Diversity is being invited to the party. Inclusion is being invited to dance.
An editorial dedicated to equity and inclusion initiatives in FBK on the occasion of the European Month of Diversity
This is the most famous quote by Verna Myers – a well-known American activist – to define these two concepts that often seem interchangeable as they are strongly juxtaposed. However, diversity is a fact, inclusion is a choice.
Let us first try to clarify these terms: diversity means the plurality of demographic differences that characterise human beings by ethnicity, religion, age, gender, sexual orientation and disability.
Inclusion refers instead to that feeling of belonging that is created in an environment where every individual is respected, valued, accepted and encouraged to express his/her own authenticity and opinions.
The basis of D&I (Diversity&Inclusion) is based on the principle that people are the soul of the company and that they do not only bring skills into it, but also different characteristics that affect the work environment. This is the space – or, more precisely, “the dance floor” – in which our inclinations, characteristics, orientations and approaches to reality converge in the organizational context. Many studies show that the most inclusive companies are also the most creative, innovative and performing, as well as the most responsive in terms of resilience.
To return to Myers’ metaphor of the dance party, the first challenge that a reality like FBK must face to prepare the dance floor is certainly to translate the principles of diversity and inclusion into concrete policies. To be properly effective D&I strategies must listen to the uniqueness of the people who operate within the organization, where they spend a considerable part of their daily time.
The Foundation, thanks to its DNA as an international research and innovation institution, can boast a long experience in many of the issues related to inclusion, just think of the Family Audit certification to promote a work environment attentive to the work-life balance with which the first initiatives of teleworking and hourly flexibility were experimented in 2010. In those years an office dedicated to the welcome of foreign personnel was also created, gender policies defined within the FESTA project were dismissed and the first targeted integration paths for personnel belonging to protected categories were started.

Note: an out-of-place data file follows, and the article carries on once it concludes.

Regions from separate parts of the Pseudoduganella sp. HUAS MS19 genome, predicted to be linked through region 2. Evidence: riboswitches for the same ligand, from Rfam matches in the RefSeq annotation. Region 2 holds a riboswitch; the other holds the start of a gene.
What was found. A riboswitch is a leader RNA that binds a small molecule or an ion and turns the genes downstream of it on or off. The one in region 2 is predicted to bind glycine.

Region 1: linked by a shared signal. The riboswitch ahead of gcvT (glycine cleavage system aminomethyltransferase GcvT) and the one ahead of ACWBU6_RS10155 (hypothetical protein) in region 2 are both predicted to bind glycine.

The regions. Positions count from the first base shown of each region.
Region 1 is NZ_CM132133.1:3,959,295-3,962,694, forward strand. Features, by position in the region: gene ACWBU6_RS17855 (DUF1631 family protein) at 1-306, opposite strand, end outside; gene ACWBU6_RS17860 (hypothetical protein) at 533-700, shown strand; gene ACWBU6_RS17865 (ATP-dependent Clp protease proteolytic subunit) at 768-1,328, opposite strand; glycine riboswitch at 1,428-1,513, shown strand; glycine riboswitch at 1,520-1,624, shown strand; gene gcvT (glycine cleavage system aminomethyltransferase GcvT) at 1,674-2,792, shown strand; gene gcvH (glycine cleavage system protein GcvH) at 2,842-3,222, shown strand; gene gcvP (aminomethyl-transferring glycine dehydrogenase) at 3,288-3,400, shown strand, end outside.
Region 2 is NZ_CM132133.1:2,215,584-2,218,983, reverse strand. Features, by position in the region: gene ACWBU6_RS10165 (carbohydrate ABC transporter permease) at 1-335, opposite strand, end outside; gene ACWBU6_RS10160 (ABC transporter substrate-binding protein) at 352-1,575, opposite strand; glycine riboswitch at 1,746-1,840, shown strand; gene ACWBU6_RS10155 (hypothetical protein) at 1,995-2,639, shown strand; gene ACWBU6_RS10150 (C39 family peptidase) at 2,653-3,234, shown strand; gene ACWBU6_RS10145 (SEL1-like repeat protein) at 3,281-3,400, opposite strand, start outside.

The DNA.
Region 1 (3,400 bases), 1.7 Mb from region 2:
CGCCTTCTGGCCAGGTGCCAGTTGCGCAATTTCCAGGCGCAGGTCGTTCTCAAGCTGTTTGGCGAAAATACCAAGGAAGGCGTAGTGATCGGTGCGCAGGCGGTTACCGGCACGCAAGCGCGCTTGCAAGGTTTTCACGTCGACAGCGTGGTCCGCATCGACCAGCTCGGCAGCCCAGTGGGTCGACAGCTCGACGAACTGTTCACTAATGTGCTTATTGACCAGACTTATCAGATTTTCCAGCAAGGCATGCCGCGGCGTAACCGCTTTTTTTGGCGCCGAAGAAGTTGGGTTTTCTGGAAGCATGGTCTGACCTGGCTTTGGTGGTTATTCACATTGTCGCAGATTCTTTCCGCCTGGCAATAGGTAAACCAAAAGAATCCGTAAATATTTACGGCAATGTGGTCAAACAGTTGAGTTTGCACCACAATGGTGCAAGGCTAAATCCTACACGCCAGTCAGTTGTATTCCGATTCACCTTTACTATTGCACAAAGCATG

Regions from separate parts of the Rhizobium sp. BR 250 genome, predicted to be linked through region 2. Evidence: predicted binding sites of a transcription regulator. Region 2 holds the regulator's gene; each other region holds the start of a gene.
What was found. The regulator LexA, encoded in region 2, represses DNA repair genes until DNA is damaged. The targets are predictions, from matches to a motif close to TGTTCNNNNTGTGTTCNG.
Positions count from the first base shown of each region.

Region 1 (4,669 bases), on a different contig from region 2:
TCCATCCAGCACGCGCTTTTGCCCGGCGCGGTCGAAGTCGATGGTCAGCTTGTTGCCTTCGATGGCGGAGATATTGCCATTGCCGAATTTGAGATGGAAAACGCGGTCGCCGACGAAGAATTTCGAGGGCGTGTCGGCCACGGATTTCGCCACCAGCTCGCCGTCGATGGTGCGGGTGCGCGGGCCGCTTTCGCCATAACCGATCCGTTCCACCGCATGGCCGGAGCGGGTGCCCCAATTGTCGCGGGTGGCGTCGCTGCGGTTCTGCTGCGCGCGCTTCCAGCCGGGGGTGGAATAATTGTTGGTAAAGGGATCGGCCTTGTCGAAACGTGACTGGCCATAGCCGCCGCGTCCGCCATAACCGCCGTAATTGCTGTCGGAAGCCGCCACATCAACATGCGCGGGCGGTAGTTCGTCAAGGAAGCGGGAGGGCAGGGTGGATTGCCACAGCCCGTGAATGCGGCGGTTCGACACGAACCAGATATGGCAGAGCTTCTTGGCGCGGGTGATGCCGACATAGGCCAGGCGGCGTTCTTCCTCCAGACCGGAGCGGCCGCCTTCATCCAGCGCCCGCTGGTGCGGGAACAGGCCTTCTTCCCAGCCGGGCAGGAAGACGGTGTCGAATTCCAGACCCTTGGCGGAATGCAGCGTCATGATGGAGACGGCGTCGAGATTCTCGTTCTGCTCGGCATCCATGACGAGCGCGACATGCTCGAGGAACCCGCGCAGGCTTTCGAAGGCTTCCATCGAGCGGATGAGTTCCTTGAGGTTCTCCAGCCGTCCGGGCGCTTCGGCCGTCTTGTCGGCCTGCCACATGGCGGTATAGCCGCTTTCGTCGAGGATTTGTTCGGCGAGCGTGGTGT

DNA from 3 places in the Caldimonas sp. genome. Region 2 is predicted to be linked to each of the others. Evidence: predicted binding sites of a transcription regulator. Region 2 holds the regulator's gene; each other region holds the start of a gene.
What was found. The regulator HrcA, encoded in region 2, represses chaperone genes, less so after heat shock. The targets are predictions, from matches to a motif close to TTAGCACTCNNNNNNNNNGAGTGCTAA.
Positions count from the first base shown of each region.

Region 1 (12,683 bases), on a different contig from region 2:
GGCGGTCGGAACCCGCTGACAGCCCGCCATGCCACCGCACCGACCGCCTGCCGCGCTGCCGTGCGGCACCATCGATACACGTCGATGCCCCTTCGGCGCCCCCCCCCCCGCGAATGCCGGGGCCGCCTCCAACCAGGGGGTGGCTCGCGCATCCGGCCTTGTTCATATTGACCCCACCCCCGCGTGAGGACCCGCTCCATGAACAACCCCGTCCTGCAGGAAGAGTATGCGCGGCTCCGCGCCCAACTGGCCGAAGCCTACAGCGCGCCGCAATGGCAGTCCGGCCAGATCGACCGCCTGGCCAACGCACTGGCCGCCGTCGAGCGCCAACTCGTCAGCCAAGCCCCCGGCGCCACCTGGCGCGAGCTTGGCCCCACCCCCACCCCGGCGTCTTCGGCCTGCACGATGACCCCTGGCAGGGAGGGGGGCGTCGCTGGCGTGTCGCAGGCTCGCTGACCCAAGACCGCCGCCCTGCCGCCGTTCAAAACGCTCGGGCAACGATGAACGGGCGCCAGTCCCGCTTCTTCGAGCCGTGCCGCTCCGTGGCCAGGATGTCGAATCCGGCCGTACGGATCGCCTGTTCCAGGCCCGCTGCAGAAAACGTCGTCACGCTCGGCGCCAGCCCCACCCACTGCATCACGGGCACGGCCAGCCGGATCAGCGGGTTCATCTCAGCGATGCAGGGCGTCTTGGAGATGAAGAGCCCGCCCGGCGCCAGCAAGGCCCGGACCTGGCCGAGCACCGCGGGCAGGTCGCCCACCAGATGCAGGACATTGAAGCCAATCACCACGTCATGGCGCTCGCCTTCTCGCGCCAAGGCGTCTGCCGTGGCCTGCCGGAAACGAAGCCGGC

In the last 2-3 years, the Human Resources Service has tried to renew the dance floor, expanding attention to the issues of inclusion through the creation of a dedicated team and increasing the attention to its staff through a series of communication initiatives, questionnaires and support desks for the entire corporate staff. With the support of a virtual discussion platform, FBK tries to give voice to people, to the different stakeholders and to stimulate their participation in decisions related to organizational changes and new work models.
After the end of the pandemic emergency, a corporate work agreement was developed, signed with the RSA, which aims to offer the staff the opportunity to customise its work performance through individual reciprocity agreements acting on the levers of welfare and flexibility, training and tailor-made incentive systems.
D&I issues are also addressed in several training initiatives at all managerial levels to better develop staff skills, in particular empathy, listening and responsibilities as key concepts of change and of the new institutional leadership model.
The Board of Directors also deals with issues related to gender and the enhancement of personnel where, among the elected figures, there is a female reference director.
In terms of equal opportunities, important measures have been taken: from a gender audit exercise to identify the critical points within the Foundation to the drafting of the Gender Equality Plan, from the development of tools for measuring and monitoring data to the publication of guidelines for the use of language more attentive to gender diversity.
Also to promote gender balance, at present the Foundation is working to attract talents and new professionalism in the STEM areas (i.e.: Science, Technology, Engineering and Mathematics) with the aim of increasing the presence of women in these disciplines and especially in top positions.
In recent months, the Human Resources Service has also been developing experimental proposals both with respect to generational change with regard to role changes and succession plans, and with regard to covering the mandatory quotas of personnel belonging to protected categories with the Labour Agency.
In this framework of territorial living lab where attention is paid to innovation and experimentation, the Foundation’s commitment is to build an organization in which everyone can really dance, at his/her own pace.